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April Newsletter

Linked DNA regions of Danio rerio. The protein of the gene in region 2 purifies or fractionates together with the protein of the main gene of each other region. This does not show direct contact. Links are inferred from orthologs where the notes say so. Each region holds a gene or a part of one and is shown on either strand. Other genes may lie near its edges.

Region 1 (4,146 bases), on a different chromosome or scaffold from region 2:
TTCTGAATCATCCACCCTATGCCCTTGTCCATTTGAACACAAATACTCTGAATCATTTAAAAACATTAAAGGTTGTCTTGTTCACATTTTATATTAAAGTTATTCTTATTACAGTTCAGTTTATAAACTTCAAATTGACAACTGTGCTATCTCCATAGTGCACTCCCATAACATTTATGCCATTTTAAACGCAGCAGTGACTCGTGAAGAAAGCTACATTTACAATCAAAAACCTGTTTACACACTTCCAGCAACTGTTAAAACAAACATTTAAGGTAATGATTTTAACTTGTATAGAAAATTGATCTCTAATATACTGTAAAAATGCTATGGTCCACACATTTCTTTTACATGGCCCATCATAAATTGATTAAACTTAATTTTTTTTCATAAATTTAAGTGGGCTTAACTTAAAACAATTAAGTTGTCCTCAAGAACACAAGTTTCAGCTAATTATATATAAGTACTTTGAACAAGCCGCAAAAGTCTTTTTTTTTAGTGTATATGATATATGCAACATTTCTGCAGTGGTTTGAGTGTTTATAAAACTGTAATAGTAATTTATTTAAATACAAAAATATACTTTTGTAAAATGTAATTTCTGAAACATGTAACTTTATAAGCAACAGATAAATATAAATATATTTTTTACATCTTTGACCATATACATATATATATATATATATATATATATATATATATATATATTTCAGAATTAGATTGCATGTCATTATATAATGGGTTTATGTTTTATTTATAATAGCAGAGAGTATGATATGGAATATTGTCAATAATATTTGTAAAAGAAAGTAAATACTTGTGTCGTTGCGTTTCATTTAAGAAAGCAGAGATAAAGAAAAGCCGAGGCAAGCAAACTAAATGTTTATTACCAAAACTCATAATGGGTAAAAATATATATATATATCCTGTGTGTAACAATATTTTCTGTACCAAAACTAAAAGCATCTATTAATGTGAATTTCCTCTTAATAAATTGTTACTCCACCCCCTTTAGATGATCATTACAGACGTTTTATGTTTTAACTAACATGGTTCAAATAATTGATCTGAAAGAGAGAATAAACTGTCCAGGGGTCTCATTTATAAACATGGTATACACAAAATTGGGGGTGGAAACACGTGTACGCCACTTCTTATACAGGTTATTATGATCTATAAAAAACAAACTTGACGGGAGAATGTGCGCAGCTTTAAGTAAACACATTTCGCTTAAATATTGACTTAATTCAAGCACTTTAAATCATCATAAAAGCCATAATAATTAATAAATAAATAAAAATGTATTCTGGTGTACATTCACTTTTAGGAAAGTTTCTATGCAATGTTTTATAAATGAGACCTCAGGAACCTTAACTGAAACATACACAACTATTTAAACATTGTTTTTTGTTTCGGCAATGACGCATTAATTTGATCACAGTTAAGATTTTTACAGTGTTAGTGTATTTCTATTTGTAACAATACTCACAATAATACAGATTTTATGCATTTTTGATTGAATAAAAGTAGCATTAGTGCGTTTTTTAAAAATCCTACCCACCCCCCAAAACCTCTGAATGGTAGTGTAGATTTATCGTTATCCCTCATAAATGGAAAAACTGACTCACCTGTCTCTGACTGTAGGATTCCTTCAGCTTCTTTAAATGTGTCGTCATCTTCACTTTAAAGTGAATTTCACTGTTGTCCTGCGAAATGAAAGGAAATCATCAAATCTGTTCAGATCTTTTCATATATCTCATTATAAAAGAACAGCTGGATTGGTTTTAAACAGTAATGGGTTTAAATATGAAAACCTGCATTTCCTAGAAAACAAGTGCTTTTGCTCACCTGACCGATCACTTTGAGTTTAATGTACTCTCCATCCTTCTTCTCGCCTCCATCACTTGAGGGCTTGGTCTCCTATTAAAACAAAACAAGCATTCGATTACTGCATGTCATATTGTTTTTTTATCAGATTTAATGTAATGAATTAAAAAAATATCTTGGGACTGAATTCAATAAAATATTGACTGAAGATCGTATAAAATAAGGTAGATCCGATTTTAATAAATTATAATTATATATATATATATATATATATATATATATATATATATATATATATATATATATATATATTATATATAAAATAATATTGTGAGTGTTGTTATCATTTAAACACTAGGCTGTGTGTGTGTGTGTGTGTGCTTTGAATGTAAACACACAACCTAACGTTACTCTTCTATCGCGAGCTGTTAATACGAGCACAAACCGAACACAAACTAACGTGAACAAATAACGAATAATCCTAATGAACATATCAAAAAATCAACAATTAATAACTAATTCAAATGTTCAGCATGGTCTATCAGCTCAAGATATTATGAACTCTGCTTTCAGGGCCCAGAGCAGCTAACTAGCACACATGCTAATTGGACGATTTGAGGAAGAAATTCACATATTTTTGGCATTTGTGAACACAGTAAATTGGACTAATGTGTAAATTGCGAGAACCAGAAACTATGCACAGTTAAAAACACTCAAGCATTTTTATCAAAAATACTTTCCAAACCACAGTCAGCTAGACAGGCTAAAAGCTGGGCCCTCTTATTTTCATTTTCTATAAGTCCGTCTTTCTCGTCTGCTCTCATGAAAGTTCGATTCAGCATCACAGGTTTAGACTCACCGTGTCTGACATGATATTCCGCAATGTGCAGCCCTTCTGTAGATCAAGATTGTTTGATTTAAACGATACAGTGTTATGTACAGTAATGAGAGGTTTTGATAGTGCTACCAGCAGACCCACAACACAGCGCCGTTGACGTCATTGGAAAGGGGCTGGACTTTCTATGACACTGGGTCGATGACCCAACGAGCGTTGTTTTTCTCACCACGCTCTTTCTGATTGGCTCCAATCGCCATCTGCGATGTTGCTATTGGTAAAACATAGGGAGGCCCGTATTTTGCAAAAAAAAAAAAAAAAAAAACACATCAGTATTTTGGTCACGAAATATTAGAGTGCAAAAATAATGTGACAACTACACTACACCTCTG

Hello my Friends: There is a lot happening for me on the book front. First, The Mind Spins has had final edits and has advanced to the ARC (Advance Review Copy) stage. I am very pleased with the product, and I would be grateful if some of you got in touch with me or Lucinda Clark at P.R.A. Publishing for a free ARC copy in exchange for a review on Amazon, Barnes & Noble, Kobo or Goodreads or any other site. The second edition of Arctic Meltdown has had its final edits as well, and Black Opal Books, the publisher and I are getting ready to send out ARCs. I am also making good progress on the sequel, Arctic Inferno. With the imminent publication of my first short story collection and the rerelease of my very first thriller, I am pleased that my poetry continues to draw attention as well, especially since we are in the middle of poetry month. The manuscript of my fifth poetry collection, Poems for our World, is with a publisher, and several of the poems from that volume appeared in various places. In Vermont, PoemCity in Montpelier and the PoemTown festivities in both Randolph and St. Johnsbury are posting some of my poems in key locations in their communities, as is the Charles Danforth Library in Barnard. Five of my poems (Questions for us, My poems grow like a tree, What color was coral, Homo postcoronavirus and The nightmare of nihil) were recently published on Terror House Magazine (, which is worth checking out in its own right. My poem, Send an SOS out into space, has been selected for publication in Bloodroot Literary Magazine, Vol. 13 ( ) Three of my poems are now part of the Vermont Historical Society COVID-19 Archive - There is a great Podcast interview / You Tube video that Linda McHenry of The Writers' Voice was kind enough to do at - and Lisa Torney will be interviewing me for the Prolific Pulse Podcast / You Tube on May 11 - I am also deeply honored to be asked to judge the Charlie Norwood Veterans Association Poetry Contest this month. The poems I read this last week, mostly by abused female veterans, are emotionally searing and heart-wrenching. I will leave you with a poem from Poems for our World, appropriate for the season: Spring wakes up one morning Spring wakes up one morning and the world is renewed: the sun smiles on us as winter’s snow and ice melt, and earth molts its white coat, a snake shedding its skin, trees dress in bright colors for the summer season, creeks gush with melt water and nourishing rains pour, turning brown grass verdant, pink and yellow buds appear and blossom into leaves or multi-hued flowers, fiddleheads poke their pates above the dark topsoil, unseen peepers chirrup in transient vernal pools where ducks land to find food, robins nest in the eaves and lay their blue-green eggs— spring wakes up one morning and the world is renewed. My best to everyone, Geza


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